Consistent with apparent retention from the commencement of secondary schooling, apparent retention from Year 10 to Year 12 also remains higher for females than males. In 2006, the apparent retention rate from Year 10 to Year 12 of full-time students, was 81% for females compared with 71% for males (table 12.7).
The apparent retention rates in 2006 of all students from Year 10 to Year 12 were 1.1 percentage points higher for males, and 0.7 percentage points higher for females, than in 1999. While both male and female retention have risen over this time and peaked in 2002, the difference between male and female retention remains similar at 12.6 and 12.2 percentage points respectively (graph 12.8).
Care should be taken in interpreting apparent retention rates as their calculation does not take into account a range of factors such as overseas migration, repeating students, mature-age students, and other net changes to the school population.
Indigenous school students
The age profile of the Indigenous population differs markedly from the non-Indigenous population. At 30 June 2006, 38% of the Indigenous population was aged 0-14 years, compared with 19% of non-Indigenous persons.
In August 2006 there were 91,100 Indigenous students attending primary schools and a further 50,600 attending secondary schools (table 12.9).
Graph 12.10 shows a decline in the number of Indigenous students at secondary school level, after Year 8. Decreasing enrolments in Year 9 and Year 10 largely reflect students leaving school at the end of compulsory education.
Table 12.9 shows increased Indigenous student enrolments in every state and territory between 2001 and 2006, for both primary and secondary schooling. Overall, Indigenous enrolments increased across Australia by 22% over this period. A greater increase in secondary school enrolments (36%) than primary school enrolments (15%), is largely a reflection of the increased retention of Indigenous students in secondary schooling over that period.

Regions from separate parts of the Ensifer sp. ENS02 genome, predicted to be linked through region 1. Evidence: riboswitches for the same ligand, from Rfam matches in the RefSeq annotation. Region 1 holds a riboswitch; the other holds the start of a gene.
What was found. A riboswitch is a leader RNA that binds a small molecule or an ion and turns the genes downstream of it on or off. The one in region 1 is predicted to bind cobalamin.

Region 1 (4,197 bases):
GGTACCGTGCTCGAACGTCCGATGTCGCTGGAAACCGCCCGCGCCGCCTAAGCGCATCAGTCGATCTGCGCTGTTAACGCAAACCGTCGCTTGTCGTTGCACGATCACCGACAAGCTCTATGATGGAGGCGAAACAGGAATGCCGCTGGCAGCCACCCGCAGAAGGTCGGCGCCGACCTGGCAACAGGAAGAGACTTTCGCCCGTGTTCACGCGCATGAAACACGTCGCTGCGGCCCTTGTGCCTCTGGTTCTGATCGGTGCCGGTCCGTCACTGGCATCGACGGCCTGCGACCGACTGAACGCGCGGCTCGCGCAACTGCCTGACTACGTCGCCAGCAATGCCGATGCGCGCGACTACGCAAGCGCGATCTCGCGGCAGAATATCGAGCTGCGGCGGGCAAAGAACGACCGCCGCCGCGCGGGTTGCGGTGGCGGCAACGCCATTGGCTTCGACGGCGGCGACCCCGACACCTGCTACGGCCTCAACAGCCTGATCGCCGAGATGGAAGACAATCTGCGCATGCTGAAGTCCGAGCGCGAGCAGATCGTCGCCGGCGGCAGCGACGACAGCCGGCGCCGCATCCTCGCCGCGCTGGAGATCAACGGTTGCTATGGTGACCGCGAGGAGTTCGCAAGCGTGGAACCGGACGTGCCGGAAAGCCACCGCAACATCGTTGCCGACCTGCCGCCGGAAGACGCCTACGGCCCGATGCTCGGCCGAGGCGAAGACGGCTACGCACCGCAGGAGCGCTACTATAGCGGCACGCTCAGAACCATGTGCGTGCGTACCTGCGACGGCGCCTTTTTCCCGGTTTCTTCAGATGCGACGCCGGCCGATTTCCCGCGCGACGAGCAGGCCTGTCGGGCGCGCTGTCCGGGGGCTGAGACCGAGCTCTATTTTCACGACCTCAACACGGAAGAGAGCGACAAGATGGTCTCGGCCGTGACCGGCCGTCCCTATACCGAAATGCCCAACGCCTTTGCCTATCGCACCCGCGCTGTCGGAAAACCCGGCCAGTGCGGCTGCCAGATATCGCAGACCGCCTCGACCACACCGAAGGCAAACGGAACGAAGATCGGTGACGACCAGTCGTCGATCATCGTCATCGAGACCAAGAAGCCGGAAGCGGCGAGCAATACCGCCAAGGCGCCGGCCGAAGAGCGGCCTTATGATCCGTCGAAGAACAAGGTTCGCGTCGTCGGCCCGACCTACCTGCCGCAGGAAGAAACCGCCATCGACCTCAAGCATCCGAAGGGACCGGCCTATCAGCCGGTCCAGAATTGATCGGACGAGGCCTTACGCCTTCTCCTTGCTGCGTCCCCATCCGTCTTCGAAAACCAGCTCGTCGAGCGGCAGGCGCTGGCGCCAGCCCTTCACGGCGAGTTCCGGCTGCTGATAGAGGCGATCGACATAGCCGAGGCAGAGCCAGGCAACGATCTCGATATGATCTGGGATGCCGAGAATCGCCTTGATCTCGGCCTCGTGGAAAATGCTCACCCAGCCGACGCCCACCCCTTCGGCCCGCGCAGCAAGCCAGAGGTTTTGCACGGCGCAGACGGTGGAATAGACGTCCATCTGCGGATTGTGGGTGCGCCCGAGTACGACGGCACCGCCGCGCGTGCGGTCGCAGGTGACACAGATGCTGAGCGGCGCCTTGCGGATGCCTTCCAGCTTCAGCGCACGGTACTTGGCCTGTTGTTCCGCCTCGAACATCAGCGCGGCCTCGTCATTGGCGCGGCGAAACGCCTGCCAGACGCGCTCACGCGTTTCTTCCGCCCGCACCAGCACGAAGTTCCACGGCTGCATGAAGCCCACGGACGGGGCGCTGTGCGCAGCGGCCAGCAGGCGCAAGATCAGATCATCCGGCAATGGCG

From 2001 to 2006, increases of more than 7,000 Indigenous student enrolments were reported by New South Wales and Queensland. While this represented 22% growth of Indigenous enrolments in both states, Victoria experienced the greatest growth (30%) over the same period.
The apparent retention rate of Indigenous full-time students in secondary schooling increased between 1999 and 2006, but remains below that of non-Indigenous students. The increased retention of Indigenous students has generally been more notable than for non-Indigenous students over this period, leading to a reduction in the difference between Indigenous and non-Indigenous retention rates.
During the period 1999 to 2006, retention of Indigenous full-time students to Year 10 has increased from 82% to 91% (non-Indigenous retention rose from 98% to 99%). Over the same period, Indigenous retention to Year 12 increased from 35% to 40%, compared with increases of 73% and 76% for non-Indigenous retention. However, Indigenous retention to Year 11 (after which the minimum school leaving age has usually been reached), increased more markedly, from 56% to 68%. The gap between Indigenous and non-Indigenous retention to Year 11, narrowed from 30 percentage points in 1999 to 21 percentage points in 2006 (graph 12.11).